Raw Beet and Vegetable Stuffed Nori Rolls
September 15, 2011

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In my last post, I showed you my delicious recipe for pretty in pink crackers: in translation, these are pink-hued crackers that I made with the remnants of some beet and vegetable juice.

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I also mentioned that I’d had some extra pulp leftover after I made my crackers, and that I’d made another tasty meal with it.

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Above you have raw nori rolls, stuffed with a nut pate that I made with my leftover pulp and tons of fresh veggies. They are plump, savory, and simple to make:

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They’re also raw, vegan, and full of healthy fat, vitamins and minerals, and iodine rich nori. You can absolutely prepare these with shredded and processed beets and carrots, rather than juice pulp, but if you are using pulp, these get extra bonus points for being a wonderful way to use up the byproducts of your daily green juice.

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People tend to get really freaked out about sushi-making, and there’s no need. Yes, making traditional sushi can be time consuming (I find that getting the rice to a perfect texture and adjusting its seasoning alone is a process) but raw nori rolls are really easy: you just pile some pate, hummus, or other filling onto the bottom 2/3 of a nori sheet, pile veggies into a line along the center of your filling, and then roll from the bottom edge up to the top. Seal with a touch of water. I always wait about 5-10 minutes before cutting my raw nori roll, as the nori becomes softer and a bit easier to handle. Once you slice your long roll into pieces, you have a restaurant worthy and beautiful treat to share with your friends:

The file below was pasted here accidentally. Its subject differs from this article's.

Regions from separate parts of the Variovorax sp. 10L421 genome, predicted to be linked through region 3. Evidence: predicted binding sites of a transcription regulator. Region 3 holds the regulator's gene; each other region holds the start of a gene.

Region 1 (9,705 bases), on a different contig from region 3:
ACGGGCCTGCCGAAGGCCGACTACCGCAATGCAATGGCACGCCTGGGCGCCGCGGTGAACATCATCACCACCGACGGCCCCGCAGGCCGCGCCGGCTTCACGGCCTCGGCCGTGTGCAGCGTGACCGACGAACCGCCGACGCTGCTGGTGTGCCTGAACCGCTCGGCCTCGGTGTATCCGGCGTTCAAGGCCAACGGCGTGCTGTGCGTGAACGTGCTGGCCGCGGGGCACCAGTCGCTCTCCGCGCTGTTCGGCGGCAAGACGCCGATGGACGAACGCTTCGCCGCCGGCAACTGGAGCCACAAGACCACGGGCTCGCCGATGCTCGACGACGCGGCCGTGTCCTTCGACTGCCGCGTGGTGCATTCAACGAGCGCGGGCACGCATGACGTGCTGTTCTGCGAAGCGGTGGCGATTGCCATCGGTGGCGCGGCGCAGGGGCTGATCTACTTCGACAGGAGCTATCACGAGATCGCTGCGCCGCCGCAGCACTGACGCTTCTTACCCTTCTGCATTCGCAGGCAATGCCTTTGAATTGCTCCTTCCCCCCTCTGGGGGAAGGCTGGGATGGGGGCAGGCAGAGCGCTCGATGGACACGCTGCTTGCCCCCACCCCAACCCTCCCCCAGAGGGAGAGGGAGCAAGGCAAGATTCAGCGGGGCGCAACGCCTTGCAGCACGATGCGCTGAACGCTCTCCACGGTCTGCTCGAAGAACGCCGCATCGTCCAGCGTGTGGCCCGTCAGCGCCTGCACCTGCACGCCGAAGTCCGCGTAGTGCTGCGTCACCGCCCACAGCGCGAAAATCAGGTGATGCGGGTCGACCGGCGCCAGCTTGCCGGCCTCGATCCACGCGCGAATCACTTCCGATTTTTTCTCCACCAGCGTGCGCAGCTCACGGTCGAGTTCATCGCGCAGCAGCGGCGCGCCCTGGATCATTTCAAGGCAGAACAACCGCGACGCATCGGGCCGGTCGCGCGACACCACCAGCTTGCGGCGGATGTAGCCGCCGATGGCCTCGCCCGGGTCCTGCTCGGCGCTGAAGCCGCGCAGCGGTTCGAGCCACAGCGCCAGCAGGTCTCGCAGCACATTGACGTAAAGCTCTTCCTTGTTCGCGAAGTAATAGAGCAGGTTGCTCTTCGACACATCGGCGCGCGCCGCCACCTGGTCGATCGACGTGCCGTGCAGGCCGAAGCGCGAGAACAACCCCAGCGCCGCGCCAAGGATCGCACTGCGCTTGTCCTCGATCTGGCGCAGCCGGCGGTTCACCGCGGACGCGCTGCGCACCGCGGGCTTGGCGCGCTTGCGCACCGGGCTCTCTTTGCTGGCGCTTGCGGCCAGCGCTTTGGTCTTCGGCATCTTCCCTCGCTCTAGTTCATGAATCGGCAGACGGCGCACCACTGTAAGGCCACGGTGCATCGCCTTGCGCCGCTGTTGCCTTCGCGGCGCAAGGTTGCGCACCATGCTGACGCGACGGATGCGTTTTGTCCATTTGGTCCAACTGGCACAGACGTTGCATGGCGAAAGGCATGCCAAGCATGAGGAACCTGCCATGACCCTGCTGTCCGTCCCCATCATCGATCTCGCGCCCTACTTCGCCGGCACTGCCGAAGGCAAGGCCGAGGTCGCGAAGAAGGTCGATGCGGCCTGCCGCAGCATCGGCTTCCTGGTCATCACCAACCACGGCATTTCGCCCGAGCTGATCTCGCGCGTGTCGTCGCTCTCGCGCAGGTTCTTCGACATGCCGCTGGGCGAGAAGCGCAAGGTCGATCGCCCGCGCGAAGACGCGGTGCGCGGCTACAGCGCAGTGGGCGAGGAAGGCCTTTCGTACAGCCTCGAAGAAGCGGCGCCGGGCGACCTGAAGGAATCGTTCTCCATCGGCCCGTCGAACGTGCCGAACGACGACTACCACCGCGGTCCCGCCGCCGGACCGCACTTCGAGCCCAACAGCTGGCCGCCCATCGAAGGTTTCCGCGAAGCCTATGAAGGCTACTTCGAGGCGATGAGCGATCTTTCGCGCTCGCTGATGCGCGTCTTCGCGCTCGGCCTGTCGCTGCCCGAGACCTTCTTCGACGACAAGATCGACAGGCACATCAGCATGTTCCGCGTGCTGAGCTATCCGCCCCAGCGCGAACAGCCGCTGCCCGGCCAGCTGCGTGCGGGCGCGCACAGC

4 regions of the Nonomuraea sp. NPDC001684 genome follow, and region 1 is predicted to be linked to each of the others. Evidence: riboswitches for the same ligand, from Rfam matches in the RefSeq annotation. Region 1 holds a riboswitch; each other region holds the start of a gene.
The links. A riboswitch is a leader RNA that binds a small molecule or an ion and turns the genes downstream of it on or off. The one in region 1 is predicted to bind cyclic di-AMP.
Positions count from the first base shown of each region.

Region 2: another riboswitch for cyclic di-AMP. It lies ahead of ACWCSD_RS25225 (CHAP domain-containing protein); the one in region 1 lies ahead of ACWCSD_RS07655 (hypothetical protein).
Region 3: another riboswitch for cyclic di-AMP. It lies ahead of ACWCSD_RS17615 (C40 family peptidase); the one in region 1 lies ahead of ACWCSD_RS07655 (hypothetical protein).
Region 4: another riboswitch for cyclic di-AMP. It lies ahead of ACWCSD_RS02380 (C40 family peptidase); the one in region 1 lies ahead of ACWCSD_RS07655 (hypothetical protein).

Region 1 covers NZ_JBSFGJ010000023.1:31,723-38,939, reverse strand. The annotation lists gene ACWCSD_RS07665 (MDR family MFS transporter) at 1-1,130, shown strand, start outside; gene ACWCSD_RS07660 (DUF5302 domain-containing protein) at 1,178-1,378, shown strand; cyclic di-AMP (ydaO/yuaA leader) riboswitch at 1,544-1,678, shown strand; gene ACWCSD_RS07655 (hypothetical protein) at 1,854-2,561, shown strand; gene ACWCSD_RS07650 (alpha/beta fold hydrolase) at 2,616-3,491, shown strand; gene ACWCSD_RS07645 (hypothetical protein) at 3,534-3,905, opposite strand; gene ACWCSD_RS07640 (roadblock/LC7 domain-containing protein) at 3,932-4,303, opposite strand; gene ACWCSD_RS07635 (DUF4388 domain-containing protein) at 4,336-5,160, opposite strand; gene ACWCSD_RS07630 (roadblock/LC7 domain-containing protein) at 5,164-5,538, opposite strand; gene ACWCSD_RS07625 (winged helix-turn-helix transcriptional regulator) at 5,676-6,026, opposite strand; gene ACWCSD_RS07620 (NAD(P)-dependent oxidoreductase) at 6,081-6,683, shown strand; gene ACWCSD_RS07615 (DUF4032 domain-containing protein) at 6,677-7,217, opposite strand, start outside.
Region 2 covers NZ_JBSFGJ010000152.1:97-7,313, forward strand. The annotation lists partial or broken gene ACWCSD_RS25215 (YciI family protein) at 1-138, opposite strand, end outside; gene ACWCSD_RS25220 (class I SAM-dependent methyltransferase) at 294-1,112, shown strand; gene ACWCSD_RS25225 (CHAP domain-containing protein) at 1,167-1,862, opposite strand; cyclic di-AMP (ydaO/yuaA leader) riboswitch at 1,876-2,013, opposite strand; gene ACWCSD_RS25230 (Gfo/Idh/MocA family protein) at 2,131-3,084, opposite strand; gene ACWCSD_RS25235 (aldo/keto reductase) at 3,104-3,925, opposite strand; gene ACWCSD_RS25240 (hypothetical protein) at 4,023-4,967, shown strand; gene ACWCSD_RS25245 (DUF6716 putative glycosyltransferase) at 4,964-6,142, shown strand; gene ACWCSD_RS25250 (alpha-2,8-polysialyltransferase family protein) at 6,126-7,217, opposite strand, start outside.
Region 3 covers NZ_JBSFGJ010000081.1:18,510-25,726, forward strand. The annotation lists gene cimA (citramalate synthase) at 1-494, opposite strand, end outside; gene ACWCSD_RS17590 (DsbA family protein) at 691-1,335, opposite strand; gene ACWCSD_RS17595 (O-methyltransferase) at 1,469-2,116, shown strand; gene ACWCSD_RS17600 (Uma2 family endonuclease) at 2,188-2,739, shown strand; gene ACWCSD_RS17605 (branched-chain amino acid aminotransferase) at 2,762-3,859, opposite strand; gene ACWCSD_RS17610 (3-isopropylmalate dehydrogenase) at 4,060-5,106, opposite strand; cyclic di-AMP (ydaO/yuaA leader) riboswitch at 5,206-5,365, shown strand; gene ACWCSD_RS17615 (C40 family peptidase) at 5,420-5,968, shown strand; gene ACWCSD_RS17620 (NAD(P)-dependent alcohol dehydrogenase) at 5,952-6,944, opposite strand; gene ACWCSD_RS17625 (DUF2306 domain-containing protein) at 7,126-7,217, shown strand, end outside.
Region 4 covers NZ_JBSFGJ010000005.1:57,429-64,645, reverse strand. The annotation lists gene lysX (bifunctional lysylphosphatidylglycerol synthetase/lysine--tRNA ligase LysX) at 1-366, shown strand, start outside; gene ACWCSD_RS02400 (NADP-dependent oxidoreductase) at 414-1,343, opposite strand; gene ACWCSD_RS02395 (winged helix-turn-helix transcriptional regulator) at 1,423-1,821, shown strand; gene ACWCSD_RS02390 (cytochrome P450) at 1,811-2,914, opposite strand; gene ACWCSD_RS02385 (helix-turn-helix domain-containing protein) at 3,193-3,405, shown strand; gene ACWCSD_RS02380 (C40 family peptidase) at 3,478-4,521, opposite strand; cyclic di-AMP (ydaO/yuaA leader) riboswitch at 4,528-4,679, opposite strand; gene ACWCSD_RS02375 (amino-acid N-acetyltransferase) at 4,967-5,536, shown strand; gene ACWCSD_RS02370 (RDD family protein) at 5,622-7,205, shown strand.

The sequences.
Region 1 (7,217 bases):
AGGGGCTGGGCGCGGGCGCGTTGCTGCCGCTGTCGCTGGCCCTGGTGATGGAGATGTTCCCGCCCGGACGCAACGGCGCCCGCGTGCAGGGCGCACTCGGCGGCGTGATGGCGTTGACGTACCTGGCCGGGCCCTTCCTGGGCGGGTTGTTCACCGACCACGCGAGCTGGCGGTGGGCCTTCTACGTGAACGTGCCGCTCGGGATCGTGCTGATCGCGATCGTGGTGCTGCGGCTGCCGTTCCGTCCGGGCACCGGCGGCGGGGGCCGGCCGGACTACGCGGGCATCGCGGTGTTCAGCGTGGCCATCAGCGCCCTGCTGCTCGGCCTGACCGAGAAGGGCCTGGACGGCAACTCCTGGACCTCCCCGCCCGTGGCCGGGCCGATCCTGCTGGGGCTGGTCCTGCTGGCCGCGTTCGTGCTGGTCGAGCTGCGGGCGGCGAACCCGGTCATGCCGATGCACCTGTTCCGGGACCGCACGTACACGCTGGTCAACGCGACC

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I fill my nori rolls up with all sorts of things: parsnip and cauliflower “rice,” pate, hummus, dressing and veggies, and regular ‘ole brown rice, just to name a few. But I think I like the texture of a pate base the most: reminds me of my beloved nori rolls at Bonobos in NYC!

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(photo courtesy of Sophia)

Any kind of nut pate will do, but I personally love a little ginger in my nori pates. I’m also a huge fan of my pumpkinseed pate for raw sushi!

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To make today’s sushi rolls, you’ll need juice pulp, preferably with some beets and carrots, or you’ll want about a cup and a half of grated carrots and beets. The rest is a mix of almonds, dates, sea salt, lemon, and a hint of ginger: simple, clean, and impossibly tasty.

Raw Nori Rolls with Beet and Veggie Pate (raw, vegan, gluten and soy free)

Makes 4 sushi rolls

2/3 cup almonds
1/2 tsp sea salt (or to taste)
1 1/2 cups pulp from vegetable juice of choice that features beets and carrots OR a cup and a half of shredded carrots and beets
2 pitted dates
1/4 tsp ginger powder OR put ginger into your veggie juice, and the flavor will carry from the pulp
1 tsp sesame oil
1 tbsp lemon juice
1 cup water

4 sheets nori
1 small bell pepper, sliced into thin strips
1/2 small cucumber, sliced into thin strips
Salad greens

1) Place almonds in a food processor and grind with sea salt till a fine meal.

2) Add pulp, dates, ginger (if adding) sesame oil, and lemon juice to processor. Pulse just to combine. Then, turn the motor on and, with motor running, add water in a thin stream, stopping occasionally to scrape sides of bowl. Continue adding water till the pate is a consistency you like. If you use shredded veggies, you’ll probably need less water.